Dissociative Identity disorder (DID) is one of the most controversial mental illnesses in modern society. It’s been dramatised in movies such as The Three Faces of Eve and television series such as Cybil, and this has led to many misconceptions about the condition. There is also the persistent problem of people faking the condition, and the fact that the specific cause cannot be determined. A combination of these factors has led some professionals to question whether the condition exists at all, but the majority accept that it is a very real and potentially debilitating condition. Psychotherapy is the main treatment offered to individuals with DID.
What is DID?
DID was previously referred to as multiple personality disorder, which describes it much more clearly. Individuals suffering from it have two or more distinct personalities, which have separate emotions, unique reactions and even different physiological functioning. This results in blackouts, where the individual does not remember periods when the other personality (the “alter”) was dominant. It’s generally assumed that DID develops as the result of a severe trauma, which most commonly occurs during childhood. Females are nine times more likely to be diagnosed with DID, but psychologists are unsure whether this is because of difficulties in diagnosing the condition in men. Counsellors may also mistake DID for other conditions in some cases.
Symptoms of DID
There are many potential symptoms of DID which a therapist will look for to make a diagnosis, but many individuals are in the mental health system for a long time before being identified as having the condition. One of the main symptoms is the memory lapses discussed in the previous section, which often occur during significant events like the birth of a child or a wedding. Other symptoms include things like being addressed by apparent strangers by a different name, being frequently and apparently falsely accused of lying, hearing voices and finding unusual and unfamiliar items in your possession. Some individuals also experience things like not recognising themselves in a mirror and feeling as though they aren’t real.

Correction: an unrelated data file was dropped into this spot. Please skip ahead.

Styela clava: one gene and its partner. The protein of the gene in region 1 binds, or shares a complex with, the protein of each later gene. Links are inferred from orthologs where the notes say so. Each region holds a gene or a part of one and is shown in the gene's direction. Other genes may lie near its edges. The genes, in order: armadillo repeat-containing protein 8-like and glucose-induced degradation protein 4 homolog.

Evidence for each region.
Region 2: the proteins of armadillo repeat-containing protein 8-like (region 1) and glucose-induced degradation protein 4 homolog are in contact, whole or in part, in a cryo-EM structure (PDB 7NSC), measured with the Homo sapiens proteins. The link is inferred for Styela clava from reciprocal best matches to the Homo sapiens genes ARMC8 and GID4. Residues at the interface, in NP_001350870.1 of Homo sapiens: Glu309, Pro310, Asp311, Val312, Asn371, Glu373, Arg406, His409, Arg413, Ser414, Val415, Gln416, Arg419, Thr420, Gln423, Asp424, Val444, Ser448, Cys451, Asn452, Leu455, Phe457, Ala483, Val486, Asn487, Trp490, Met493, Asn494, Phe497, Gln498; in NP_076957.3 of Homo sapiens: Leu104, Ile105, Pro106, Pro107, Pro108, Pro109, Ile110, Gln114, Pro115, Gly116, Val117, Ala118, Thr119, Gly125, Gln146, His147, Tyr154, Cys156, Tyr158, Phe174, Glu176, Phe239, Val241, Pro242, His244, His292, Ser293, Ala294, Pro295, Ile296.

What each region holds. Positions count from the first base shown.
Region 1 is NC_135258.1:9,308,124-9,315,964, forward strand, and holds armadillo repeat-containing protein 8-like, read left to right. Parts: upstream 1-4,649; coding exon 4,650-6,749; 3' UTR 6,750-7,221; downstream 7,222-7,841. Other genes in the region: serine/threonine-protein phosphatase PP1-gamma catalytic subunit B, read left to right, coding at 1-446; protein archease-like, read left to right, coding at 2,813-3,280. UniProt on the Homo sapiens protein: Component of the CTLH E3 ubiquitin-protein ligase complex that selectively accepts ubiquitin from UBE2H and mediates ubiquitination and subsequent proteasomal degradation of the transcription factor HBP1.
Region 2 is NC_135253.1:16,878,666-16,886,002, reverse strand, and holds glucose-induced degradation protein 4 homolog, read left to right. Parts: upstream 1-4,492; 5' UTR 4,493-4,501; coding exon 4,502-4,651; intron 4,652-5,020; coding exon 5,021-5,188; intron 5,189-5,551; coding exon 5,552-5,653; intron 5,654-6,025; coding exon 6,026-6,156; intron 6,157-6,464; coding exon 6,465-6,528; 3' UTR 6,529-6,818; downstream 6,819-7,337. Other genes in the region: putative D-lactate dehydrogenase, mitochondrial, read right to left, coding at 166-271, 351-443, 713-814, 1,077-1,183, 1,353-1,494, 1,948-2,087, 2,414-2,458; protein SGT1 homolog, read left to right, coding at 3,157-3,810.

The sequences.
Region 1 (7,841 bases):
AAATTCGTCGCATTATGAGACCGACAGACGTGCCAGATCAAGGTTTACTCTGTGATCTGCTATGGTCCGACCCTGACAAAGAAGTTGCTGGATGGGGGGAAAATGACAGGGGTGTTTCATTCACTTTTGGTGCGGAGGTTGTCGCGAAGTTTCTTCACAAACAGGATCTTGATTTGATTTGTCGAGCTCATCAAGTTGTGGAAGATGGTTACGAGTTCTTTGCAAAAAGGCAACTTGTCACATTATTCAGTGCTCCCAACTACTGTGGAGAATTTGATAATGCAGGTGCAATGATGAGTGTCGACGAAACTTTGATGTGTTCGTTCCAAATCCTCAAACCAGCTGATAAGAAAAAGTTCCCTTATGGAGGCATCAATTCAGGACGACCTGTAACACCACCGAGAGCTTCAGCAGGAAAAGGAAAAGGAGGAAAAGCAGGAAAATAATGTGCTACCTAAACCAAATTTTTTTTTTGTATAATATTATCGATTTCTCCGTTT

Why Do Some Psychotherapists Not Believe in DID?
The uncertainty regarding the causes of DID has led many counsellors to believe that it doesn’t exist. It’s primarily thought to develop after a major trauma, but this isn’t a direct cause because many individuals go through extreme trauma without developing the condition. These cases are often used as evidence against its existence, as are instances of people faking it. It’s also primarily found in North America, which indicates that cultural influences may play a part in diagnoses. However, the condition has been found in people who haven’t been exposed to it through the media, and multiple resources can be used to verify it. Aside from this, the fact that the personalities can differ in unconscious processes such as blood pressure, pulse and blood flow to the brain adds further credence to the diagnosis.
How is DID Treated?
The most common treatment for DID is psychotherapy. The therapist will help the individual rebuild their relationships and help them confront difficult emotions. Guidance from a counsellor is especially useful because the condition often results from severe trauma, which can be very difficult and painful to address. There are other options for treatment, such as eye movement desensitisation and reprocessing (EMDR), medications and hypnosis, but therapy is considered the most effective.
It’s fairy unlikely that you or your loved one will be suffering from DID, but it is a possibility, and in some cases the symptoms can be indicative of a different issue like anti-social personality disorder, Munchausen’s syndrome or schizophrenia. In any case, if you or your loved is displaying symptoms, you should seek help from a therapist. We can help you work out which condition you or your loved one is suffering from and help you find the right treatment. We’ll conduct a thorough assessment to help us make a diagnosis and determine the level of care you’re likely to need. Stop by our Luton offices or get in touch with us over the telephone and see what we can do for you!